I didn't ask them what they wanted to do, I just told them I was going to get some paints out and was going to go make some Thanksgiving decorations, if they wanted to join me they could.  Maggie helped get the supplies out, but Cassidy didn't seem interested.  Once we sat down to work both girls joined in, I showed them what I thought we could do and everyone began working quietly.  After a few minutes I left the table, I was gone maybe 20 seconds when I heard a lot of giggling coming from the room.  I went to check on them to find them swirling the paint together.  Combing the beautiful orange and yellow with the brown, making a bowl of dull brown paint.

I didn't get as many ears of corn as I had hoped, but the activity definitely changed the tone of the play date, for the better.  It is always good to have a few projects ready to go.  Weather for a play date or just a regular day, having a little activity ready to go can often help get things back on track.

Indian Corn Banner

  • Paints - orange, yellow, red, brown
  • Construction paper - light brown or yellow and green  
  • Q-tips
  • Scissors
  • Hole punch
  • Yarn
Using the q-tips to make dots cover the light brown/yellow paper, let dry.  While paint is drying cut corn husk shapes out of the green paper.  Once the paint is dry cut out into the shape of an ear of corn.  Glue corn husks onto corn.  Punch hole in top of each ear of corn and thread onto yarn.  

Monday, November 14, 2011

Dot Paints

Ever since my earlier post on dot paints I have been thinking about them almost to the point of obsession and I have come to the realization that we use dot paints a lot.

Here are a few of our favorites:

Practicing letters and numbers,  I draw the letter and the kids go over the lines with the dot paints

Making dot to dot pictures

Doing addition and subtraction

Copying patterns

They are great in the car.  On long road trips print a map of where you are going, have the kids put dots down for where you stop or the route you take.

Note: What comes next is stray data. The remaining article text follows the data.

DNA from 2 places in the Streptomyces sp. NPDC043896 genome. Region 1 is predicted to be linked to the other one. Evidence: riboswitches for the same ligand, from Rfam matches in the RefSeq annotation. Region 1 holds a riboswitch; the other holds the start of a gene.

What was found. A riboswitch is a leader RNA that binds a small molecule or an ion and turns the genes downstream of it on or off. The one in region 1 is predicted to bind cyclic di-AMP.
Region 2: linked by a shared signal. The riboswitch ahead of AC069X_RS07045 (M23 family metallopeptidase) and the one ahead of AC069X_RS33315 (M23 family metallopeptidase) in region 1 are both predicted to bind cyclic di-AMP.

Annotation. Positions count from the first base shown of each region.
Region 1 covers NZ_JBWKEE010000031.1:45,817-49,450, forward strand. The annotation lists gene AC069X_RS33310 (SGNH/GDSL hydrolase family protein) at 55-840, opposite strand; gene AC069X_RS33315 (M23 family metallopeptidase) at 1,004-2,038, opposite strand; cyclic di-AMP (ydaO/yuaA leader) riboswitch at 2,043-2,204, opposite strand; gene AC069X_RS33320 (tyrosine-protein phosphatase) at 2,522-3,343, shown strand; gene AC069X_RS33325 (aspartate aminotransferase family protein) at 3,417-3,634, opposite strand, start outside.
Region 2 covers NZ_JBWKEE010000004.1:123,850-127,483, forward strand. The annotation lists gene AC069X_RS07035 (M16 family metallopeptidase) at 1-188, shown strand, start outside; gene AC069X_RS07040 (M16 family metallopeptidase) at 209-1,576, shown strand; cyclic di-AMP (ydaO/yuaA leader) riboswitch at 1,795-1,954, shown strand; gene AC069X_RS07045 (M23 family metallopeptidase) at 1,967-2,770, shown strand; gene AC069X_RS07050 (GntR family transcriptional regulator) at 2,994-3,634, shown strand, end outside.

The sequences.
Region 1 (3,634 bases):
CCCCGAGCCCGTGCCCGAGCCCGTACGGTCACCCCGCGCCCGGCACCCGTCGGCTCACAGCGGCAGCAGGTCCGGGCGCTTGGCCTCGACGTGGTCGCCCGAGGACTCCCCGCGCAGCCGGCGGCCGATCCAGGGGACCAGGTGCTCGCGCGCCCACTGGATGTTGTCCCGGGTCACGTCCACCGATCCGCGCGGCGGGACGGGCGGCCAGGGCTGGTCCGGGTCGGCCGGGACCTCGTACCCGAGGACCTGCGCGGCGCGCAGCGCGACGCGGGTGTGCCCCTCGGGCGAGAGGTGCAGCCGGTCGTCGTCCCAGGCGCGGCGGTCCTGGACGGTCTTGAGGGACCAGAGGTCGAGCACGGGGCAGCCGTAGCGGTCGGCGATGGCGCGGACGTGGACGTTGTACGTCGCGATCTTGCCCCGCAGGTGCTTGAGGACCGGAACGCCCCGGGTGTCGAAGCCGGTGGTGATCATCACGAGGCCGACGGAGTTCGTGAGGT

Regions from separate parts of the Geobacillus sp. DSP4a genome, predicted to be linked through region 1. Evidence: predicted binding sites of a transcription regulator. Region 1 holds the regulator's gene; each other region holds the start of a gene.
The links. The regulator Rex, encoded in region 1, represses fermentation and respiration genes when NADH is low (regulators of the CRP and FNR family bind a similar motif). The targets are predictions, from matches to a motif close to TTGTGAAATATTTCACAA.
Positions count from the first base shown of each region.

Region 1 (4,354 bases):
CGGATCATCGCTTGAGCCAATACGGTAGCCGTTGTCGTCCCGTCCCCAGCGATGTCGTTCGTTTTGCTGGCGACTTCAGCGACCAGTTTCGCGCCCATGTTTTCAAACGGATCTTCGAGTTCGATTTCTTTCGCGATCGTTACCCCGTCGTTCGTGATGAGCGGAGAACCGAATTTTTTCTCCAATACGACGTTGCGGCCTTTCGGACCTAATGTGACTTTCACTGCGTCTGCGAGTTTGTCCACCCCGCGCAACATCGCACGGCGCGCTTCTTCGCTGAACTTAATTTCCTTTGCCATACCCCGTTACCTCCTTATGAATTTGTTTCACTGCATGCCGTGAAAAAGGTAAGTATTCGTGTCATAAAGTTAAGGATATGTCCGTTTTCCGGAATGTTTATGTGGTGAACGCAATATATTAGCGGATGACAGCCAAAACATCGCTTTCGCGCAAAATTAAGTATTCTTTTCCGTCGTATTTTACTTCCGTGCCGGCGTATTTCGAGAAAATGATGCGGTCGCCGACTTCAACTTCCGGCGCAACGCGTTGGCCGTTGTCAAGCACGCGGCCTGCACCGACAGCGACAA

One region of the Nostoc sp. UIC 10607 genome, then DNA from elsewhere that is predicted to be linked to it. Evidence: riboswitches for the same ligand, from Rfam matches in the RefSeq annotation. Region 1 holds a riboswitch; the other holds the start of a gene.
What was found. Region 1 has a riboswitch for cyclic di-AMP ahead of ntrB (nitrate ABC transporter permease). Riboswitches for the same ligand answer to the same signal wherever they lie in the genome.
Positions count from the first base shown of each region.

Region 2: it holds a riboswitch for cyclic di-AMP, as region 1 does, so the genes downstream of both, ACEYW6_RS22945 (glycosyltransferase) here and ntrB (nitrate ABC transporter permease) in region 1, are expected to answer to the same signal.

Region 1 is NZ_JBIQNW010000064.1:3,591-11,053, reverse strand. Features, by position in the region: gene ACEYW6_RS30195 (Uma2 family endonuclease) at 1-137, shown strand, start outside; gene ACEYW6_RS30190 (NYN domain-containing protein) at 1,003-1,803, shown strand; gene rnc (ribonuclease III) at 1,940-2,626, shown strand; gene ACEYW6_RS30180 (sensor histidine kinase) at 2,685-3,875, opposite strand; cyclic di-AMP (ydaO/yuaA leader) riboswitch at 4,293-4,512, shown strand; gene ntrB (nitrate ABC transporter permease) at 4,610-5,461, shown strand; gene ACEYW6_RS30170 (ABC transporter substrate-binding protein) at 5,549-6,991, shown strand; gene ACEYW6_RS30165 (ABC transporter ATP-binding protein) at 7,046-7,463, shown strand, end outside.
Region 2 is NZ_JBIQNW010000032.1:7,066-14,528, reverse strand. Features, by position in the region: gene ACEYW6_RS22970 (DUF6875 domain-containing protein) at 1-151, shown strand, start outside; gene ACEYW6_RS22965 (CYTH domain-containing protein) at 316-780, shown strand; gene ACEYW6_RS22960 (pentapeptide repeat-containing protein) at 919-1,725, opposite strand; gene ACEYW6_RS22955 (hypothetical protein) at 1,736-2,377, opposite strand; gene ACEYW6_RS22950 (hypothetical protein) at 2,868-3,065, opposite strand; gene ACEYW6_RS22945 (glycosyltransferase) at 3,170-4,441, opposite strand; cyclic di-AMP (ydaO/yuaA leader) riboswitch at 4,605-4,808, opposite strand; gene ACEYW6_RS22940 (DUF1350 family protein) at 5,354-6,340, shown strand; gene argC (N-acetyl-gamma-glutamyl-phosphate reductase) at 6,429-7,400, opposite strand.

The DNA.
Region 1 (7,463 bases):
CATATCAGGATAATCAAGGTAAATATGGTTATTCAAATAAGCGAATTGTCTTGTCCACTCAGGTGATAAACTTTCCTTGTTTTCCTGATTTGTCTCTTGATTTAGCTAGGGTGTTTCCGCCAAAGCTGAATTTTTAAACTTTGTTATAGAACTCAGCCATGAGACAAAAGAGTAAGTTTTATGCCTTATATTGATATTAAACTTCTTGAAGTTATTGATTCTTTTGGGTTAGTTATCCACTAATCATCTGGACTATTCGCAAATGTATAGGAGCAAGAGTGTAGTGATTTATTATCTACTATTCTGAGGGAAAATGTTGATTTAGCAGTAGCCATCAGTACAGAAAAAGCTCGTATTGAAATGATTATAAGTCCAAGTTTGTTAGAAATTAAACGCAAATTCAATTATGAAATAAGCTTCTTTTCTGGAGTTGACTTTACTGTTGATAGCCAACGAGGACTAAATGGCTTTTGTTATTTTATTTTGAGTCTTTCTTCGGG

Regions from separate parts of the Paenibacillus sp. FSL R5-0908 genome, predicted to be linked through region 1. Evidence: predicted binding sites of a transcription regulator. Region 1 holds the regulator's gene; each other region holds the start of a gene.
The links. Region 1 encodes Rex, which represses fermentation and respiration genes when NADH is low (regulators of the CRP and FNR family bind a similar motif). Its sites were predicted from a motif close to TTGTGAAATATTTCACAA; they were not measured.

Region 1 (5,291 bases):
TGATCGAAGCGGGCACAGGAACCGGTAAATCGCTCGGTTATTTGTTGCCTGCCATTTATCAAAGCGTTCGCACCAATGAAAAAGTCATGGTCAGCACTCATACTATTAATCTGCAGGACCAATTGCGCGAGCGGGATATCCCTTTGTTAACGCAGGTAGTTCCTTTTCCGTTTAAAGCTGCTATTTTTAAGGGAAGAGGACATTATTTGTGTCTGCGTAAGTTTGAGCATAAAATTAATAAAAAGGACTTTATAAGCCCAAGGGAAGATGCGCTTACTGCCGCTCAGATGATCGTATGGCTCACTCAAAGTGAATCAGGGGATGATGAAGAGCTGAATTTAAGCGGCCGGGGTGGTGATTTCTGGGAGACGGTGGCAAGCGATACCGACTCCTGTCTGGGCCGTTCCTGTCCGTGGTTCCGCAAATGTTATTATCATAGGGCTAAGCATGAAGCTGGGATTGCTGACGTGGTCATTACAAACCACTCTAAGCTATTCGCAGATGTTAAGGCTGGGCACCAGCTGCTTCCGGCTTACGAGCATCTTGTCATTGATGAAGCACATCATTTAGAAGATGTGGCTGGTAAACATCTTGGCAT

And of course they are great for playing BINGO

Wrapping Paper

We usually make our own wrapping paper, mostly because I can never remember to buy it and we don't ever seem to have enough or the right type on hand when it is needed.  I also like to have the kids make something and spend time thinking about the recipient.

One of our favorite ways to make wrapping paper is to use dot paints.  I love dot paints, they can be used to make such cool pictures and it is something all kids can use regardless of age or ability.  When doing wrapping paper I usually just role out a big sheet of paper and let them go at it.

As with any project sometimes the result is a beautiful piece of work while other times the results are less than what I had hoped for.  This past weekend each of the kids was invited to a birthday party - this was a first for us, to have all three kids at a different party at the same time.  Three parties plus three gifts equals lots of wrapping paper. Instead of having each kid make their own sheet of wrapping paper I decided to have them work together to make one big sheet of paper.  It was a beautiful fall day so we headed outside.  I rolled out one huge sheet of paper and set them to work.  I had big hopes for a nice piece of work that showed both individuality and cooperation, unfortunately that is not what I got.